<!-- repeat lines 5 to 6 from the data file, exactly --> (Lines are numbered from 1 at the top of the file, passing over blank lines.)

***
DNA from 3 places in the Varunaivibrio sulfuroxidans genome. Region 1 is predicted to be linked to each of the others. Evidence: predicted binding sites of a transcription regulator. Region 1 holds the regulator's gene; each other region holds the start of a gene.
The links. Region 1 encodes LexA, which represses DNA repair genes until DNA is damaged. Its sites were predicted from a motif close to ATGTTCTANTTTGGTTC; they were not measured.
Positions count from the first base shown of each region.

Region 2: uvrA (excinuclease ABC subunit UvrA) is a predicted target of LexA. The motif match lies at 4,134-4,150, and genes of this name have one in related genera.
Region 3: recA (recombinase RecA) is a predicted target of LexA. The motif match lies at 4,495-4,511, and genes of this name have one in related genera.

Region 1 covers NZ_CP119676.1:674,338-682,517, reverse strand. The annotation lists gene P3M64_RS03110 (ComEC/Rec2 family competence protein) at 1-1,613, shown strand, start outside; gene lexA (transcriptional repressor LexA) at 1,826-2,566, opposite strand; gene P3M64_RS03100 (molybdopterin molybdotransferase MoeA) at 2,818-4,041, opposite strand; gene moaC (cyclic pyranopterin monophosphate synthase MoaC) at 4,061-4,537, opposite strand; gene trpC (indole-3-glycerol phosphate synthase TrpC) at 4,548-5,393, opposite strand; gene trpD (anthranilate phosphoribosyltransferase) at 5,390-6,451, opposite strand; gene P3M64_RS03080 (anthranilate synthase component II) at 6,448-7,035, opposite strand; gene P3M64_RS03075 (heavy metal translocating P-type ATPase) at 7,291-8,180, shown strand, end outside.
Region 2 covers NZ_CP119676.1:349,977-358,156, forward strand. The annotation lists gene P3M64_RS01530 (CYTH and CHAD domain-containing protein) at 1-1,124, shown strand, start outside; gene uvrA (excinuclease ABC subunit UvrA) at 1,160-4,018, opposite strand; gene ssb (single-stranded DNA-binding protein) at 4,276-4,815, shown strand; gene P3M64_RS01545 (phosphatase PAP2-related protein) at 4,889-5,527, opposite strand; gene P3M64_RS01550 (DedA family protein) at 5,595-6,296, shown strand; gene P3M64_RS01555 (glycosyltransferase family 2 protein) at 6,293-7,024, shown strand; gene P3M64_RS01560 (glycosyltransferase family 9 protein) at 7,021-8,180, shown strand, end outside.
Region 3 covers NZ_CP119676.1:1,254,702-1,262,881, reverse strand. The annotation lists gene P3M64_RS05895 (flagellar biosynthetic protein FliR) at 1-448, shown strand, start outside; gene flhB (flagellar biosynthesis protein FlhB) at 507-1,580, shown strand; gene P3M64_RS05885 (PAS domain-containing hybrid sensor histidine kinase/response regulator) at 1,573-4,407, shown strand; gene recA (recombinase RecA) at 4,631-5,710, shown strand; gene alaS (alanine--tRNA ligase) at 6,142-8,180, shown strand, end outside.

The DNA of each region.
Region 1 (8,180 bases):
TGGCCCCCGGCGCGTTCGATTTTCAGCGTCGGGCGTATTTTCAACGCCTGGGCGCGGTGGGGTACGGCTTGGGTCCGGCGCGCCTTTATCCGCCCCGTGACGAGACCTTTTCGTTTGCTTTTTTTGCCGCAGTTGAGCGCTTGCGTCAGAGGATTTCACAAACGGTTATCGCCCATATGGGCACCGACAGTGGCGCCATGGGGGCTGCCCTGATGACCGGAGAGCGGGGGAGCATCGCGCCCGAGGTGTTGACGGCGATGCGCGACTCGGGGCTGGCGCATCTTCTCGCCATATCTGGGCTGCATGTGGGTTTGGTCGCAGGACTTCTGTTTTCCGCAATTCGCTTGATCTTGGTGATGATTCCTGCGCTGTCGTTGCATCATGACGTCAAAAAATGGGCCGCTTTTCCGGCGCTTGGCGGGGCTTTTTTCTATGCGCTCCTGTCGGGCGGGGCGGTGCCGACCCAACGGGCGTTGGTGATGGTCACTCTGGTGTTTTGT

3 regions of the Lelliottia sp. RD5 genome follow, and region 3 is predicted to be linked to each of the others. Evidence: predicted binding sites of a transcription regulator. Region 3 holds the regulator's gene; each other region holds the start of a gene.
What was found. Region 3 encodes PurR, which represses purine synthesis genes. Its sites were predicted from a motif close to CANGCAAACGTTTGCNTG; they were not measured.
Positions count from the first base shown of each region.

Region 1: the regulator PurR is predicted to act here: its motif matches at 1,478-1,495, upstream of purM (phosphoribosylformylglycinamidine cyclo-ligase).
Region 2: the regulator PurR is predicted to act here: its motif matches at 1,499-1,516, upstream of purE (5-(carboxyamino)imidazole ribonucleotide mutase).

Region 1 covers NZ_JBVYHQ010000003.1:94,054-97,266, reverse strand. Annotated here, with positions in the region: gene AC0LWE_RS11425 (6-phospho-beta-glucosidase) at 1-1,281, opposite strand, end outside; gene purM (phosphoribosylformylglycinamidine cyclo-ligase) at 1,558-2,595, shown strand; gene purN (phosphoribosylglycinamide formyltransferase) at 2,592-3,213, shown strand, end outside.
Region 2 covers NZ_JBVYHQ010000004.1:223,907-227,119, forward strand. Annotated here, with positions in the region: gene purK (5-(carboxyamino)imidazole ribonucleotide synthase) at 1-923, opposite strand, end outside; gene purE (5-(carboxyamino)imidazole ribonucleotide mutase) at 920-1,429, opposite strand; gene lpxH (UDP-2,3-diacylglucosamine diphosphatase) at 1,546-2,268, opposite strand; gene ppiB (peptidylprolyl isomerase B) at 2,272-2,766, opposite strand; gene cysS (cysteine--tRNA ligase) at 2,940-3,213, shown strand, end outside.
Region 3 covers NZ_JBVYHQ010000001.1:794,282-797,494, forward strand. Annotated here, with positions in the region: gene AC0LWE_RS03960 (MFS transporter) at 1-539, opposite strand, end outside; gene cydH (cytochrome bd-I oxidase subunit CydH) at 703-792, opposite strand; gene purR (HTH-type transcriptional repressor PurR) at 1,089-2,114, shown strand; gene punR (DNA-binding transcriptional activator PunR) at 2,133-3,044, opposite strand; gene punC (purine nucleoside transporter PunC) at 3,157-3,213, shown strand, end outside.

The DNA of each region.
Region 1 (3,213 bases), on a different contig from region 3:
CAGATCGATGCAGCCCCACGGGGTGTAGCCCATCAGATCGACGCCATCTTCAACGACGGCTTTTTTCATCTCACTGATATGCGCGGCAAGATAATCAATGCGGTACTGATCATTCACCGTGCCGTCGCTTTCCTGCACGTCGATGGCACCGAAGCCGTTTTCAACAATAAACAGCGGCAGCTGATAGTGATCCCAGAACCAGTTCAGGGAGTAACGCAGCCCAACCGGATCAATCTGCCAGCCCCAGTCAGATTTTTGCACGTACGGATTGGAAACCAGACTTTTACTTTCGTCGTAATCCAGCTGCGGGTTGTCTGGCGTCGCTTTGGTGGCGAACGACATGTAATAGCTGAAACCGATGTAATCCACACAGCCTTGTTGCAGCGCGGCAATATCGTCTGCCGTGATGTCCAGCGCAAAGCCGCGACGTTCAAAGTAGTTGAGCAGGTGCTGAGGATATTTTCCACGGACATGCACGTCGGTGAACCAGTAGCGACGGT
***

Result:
Region 3: recA (recombinase RecA) is a predicted target of LexA. The motif match lies at 4,495-4,511, and genes of this name have one in related genera.

Region 1 covers NZ_CP119676.1:674,338-682,517, reverse strand. The annotation lists gene P3M64_RS03110 (ComEC/Rec2 family competence protein) at 1-1,613, shown strand, start outside; gene lexA (transcriptional repressor LexA) at 1,826-2,566, opposite strand; gene P3M64_RS03100 (molybdopterin molybdotransferase MoeA) at 2,818-4,041, opposite strand; gene moaC (cyclic pyranopterin monophosphate synthase MoaC) at 4,061-4,537, opposite strand; gene trpC (indole-3-glycerol phosphate synthase TrpC) at 4,548-5,393, opposite strand; gene trpD (anthranilate phosphoribosyltransferase) at 5,390-6,451, opposite strand; gene P3M64_RS03080 (anthranilate synthase component II) at 6,448-7,035, opposite strand; gene P3M64_RS03075 (heavy metal translocating P-type ATPase) at 7,291-8,180, shown strand, end outside.